Her partner is a SWAT team member.
Her backup is a German shepherd.
And her job as the newest addition to the Collier County Sheriff’s Office canine unit is a big one. She is a supreme sniffer, an important people pursuer and a trained tracker.
Babe, a 1-year-old bloodhound, is the sole female member of the canine unit and the first of her kind in Southwest Florida. The breed is the best of its kind for its keen sense of smell and picking up human scent.
Trained in search and rescue, the long-eared dog and Cpl. Todd Epright’s canine partner is the first to take on the tasks of tracking and finding missing people, from children to older people who might wander away from their homes, one of the more common calls in the Naples area.
Handling a bloodhound is much different than a German shepherd patrol dog, experts say.
“It’s a huge difference,” Collier sheriff’s Cpl. Cliff Deutsch said. “She can go miles and miles and miles without stopping. So you have to be in good shape to keep up with her.”
Although Babe’s main job is finding people, deputies have been working with her in some criminal-catching, said Deutsch, who is also a member of the canine unit.
They’ve tried her out with an “apprehension team,” a handler and a patrol dog, the kind that can bite to take down an assailant, behind her.
“We’ve run her through different scenarios and she’s performed really well,” Deutsch said.
Babe was donated to the Sheriff’s Office by the Kody Snodgrass Memorial Foundation Inc., which is dedicated to providing law enforcement bloodhounds trained for police work. The Foundation, under the name 832 K-9’s Deputy Dogs, breeds, raises and trains registered bloodhounds.
The foundation is in memory of Deputy Kody H. Snodgrass of the Lake County Sheriff’s Office, who died in a traffic crash early in his career, Deutsch said. His parents run the foundation.
Snodgrass, an accomplished trainer and a successful tracker, handled a bloodhound named Jimmy as part of his job in Central Florida, according to the foundation’s Web site. His badge number was 0832, and is incorporated into the organization’s name.
Snodgrass was 24 when he died in October 2001. He wanted the insurance money distributed because of his death to be used to train law enforcement bloodhounds, Deutsch said.
Kevin Kocher, president of the Bloodhound Training Institute in Fredericksburg, Va., said a bloodhound’s success depends on the handler.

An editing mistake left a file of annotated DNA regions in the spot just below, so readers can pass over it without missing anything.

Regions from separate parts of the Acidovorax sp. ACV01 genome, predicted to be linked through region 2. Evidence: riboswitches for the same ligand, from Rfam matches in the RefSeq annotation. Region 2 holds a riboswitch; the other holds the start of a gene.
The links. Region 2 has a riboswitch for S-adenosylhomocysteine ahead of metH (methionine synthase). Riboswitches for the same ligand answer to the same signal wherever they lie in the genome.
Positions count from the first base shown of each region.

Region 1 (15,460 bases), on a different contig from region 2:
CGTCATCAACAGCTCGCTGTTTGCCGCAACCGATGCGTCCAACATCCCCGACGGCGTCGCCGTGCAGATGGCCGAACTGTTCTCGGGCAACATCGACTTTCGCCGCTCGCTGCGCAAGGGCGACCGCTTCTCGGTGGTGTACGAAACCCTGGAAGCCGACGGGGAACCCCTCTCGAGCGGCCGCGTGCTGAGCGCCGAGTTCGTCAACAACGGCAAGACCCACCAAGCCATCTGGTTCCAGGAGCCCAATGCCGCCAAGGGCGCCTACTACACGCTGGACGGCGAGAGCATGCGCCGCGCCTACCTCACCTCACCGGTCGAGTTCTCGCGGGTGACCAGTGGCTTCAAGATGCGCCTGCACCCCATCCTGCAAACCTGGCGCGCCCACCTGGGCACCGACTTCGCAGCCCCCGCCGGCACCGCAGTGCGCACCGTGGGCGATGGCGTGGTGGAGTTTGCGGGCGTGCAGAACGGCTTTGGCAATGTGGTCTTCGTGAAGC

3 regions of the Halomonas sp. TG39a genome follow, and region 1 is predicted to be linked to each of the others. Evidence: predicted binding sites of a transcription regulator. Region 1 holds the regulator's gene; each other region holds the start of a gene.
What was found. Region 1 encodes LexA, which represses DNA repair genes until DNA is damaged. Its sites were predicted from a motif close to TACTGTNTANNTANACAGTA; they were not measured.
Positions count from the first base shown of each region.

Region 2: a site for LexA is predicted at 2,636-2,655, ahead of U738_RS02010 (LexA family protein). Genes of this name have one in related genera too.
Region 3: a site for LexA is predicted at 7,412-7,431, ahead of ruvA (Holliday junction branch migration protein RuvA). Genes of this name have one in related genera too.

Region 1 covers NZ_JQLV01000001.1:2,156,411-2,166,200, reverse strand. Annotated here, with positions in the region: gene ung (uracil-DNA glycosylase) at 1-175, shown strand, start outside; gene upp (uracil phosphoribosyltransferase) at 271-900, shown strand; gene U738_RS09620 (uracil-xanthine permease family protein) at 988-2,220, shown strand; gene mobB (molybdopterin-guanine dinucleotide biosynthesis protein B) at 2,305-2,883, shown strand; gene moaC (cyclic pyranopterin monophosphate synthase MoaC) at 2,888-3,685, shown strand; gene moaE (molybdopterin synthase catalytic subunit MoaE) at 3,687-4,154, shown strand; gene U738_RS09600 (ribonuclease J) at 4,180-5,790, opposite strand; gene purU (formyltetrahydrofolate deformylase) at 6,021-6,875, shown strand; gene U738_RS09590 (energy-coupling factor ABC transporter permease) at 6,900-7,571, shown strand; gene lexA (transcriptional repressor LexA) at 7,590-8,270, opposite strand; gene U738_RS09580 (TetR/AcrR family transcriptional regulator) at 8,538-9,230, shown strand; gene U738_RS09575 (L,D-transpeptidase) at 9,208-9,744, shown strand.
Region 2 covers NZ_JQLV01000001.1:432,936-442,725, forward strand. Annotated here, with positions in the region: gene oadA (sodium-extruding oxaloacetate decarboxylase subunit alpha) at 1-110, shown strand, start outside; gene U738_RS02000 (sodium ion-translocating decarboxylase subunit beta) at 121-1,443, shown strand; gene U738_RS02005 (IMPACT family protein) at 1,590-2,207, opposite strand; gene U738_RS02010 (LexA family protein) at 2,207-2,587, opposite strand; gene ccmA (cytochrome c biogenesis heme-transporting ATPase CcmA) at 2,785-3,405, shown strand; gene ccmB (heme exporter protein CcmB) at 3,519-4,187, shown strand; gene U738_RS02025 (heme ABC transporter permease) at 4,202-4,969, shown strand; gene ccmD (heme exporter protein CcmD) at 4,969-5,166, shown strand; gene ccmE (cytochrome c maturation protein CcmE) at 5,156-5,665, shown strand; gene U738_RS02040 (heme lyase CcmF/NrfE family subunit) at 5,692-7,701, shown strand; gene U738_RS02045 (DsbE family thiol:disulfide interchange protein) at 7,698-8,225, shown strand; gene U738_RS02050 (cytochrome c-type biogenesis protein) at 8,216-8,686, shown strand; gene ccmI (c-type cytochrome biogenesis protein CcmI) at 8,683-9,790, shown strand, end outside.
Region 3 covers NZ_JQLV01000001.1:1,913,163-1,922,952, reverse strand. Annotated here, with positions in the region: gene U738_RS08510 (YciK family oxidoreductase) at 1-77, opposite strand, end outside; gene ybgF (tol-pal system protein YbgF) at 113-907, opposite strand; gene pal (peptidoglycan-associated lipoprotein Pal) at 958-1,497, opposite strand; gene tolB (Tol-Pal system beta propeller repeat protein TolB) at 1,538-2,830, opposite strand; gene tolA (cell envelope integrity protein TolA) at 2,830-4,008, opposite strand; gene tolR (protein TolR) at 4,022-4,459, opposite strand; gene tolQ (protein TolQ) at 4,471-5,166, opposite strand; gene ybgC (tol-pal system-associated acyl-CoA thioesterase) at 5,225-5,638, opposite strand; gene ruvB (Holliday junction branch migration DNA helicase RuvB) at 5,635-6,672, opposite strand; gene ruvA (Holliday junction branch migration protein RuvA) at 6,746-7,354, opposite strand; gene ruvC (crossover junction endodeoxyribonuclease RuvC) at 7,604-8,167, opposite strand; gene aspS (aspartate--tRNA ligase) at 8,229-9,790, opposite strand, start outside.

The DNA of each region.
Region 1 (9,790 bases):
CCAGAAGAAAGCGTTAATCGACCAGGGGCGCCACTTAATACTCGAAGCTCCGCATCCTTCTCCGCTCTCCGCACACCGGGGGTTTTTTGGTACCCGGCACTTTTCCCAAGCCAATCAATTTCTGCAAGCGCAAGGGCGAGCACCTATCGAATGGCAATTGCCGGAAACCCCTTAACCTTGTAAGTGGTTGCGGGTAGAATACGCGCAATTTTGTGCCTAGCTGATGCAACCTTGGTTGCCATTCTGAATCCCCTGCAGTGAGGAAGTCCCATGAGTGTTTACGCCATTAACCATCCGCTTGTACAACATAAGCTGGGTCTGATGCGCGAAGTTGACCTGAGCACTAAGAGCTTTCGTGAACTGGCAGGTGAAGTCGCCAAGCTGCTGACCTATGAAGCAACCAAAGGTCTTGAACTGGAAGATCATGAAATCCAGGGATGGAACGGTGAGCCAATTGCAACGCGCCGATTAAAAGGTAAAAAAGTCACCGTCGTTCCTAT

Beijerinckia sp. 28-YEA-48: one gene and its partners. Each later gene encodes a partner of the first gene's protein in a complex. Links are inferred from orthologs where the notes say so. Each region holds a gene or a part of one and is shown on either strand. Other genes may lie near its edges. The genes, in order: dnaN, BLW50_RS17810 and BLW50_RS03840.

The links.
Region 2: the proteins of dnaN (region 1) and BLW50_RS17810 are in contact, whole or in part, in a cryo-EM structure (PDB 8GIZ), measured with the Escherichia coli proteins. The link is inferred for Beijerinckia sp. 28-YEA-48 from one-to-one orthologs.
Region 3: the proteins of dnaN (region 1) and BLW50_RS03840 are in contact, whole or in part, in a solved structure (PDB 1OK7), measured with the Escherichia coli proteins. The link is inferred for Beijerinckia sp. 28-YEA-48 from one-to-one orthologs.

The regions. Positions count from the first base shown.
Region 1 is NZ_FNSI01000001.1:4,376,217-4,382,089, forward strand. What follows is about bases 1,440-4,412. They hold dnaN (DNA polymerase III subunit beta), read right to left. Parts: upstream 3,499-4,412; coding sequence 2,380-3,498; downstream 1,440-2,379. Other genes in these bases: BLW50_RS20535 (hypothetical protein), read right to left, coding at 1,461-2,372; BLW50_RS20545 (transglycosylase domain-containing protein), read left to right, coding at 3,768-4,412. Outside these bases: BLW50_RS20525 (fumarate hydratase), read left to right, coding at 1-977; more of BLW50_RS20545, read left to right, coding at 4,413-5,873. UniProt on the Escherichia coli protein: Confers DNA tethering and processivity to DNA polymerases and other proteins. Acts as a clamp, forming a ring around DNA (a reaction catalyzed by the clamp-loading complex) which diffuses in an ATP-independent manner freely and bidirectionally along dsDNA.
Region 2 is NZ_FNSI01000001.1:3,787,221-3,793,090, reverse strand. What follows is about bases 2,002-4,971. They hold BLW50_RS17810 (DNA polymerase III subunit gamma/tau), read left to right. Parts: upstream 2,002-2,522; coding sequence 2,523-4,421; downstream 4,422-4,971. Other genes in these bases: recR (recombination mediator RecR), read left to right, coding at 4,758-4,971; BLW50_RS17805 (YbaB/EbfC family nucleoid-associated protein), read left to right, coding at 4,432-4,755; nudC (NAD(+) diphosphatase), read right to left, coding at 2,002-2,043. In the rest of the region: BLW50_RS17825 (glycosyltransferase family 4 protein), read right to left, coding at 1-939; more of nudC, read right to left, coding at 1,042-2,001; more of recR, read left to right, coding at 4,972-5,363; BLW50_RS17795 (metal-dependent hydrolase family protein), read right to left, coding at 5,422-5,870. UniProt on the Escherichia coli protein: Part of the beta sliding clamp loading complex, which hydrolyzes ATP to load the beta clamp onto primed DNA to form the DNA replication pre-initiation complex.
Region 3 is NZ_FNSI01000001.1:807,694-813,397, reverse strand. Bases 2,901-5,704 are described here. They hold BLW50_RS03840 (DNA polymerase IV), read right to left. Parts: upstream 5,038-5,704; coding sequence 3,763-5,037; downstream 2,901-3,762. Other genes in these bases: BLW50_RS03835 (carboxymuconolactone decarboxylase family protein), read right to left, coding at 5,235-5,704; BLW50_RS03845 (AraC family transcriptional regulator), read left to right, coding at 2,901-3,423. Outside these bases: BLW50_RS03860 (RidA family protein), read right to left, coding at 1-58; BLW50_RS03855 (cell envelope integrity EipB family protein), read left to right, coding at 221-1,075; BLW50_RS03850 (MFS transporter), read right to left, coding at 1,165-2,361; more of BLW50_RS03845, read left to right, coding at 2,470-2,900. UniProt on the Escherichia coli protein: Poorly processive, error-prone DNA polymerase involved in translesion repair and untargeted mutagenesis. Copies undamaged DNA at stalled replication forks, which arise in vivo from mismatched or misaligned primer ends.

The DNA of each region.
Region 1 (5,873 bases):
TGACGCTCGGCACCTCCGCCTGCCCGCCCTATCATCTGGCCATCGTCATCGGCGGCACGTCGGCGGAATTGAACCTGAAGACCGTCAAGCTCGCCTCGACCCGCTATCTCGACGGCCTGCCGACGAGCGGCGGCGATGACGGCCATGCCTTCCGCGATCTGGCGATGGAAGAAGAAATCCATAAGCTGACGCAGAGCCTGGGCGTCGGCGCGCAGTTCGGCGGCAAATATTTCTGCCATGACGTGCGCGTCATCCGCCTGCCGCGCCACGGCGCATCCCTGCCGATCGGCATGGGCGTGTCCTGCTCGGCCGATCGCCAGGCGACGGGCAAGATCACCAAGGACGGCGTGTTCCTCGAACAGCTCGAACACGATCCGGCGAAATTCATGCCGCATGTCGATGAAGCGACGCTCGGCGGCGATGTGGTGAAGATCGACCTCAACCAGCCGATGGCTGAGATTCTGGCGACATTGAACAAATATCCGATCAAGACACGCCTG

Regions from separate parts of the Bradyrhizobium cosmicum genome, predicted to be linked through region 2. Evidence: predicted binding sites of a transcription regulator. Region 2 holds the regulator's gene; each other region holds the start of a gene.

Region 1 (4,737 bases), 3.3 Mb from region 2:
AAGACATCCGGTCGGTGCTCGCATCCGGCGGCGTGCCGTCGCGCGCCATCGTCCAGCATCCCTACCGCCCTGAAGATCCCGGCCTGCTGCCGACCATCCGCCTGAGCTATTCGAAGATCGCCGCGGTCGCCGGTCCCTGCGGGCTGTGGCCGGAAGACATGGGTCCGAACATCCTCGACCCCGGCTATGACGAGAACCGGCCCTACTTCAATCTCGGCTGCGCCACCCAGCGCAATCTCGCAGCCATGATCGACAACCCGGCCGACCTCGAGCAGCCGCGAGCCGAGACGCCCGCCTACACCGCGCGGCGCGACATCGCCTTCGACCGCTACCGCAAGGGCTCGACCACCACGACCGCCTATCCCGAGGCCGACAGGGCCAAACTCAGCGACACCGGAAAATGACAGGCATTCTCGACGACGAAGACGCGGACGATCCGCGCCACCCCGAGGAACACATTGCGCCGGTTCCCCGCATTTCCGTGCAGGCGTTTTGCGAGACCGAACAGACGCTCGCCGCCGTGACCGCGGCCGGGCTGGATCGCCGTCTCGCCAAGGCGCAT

“It takes a lot of time,” he said. “The handler has to take the time.”
Kocher, who is a deputy sheriff in Spotsylvania, Va., said he will spend a year training a bloodhound before he puts it in the field.
“If they’re not properly trained, the success rate will be weak, at best,” he said.
He said before the 1950s, the bloodhound was the favored police tracking dog. And there were even hounds that were trained to be aggressive when finding a person.
Then came the transition to German shepherds, a more all-purpose dog, from tracking to bite work to drug detection, Kocher said.
He said the Texas Department of Corrections still uses bloodhounds trained to be aggressive to capture escapees. But there are fewer than 1,000 bloodhounds in use in law enforcement, he said.
“It’s whatever works for the dog,” he said, explaining how the bloodhounds are trained to capture and hang on to suspects.
How the dogs work is very different.
“With a shepherd, the officer tells the dog where to start,” he said. “They point the dog. With a bloodhound, the dog will point the direction for the officer.”
He said he has had success on 7-day-old cases. While a shepherd might be more skilled at fresh pursuits, a bloodhound can sniff a trail long after the bad guy or lost person is long gone.
“For instance on a fresh car bailout,” he said, “I’d put the patrol dog on it. It’s a fresh call.”
Training makes all of the difference, he said.
“If you get a well-trained dog, it will be an asset for your community,” he said.
Deutsch said Babe gets along with her Collier canine counterparts. She even rides with a German shepherd.
“She’s got a great temperament,” Deutsch said.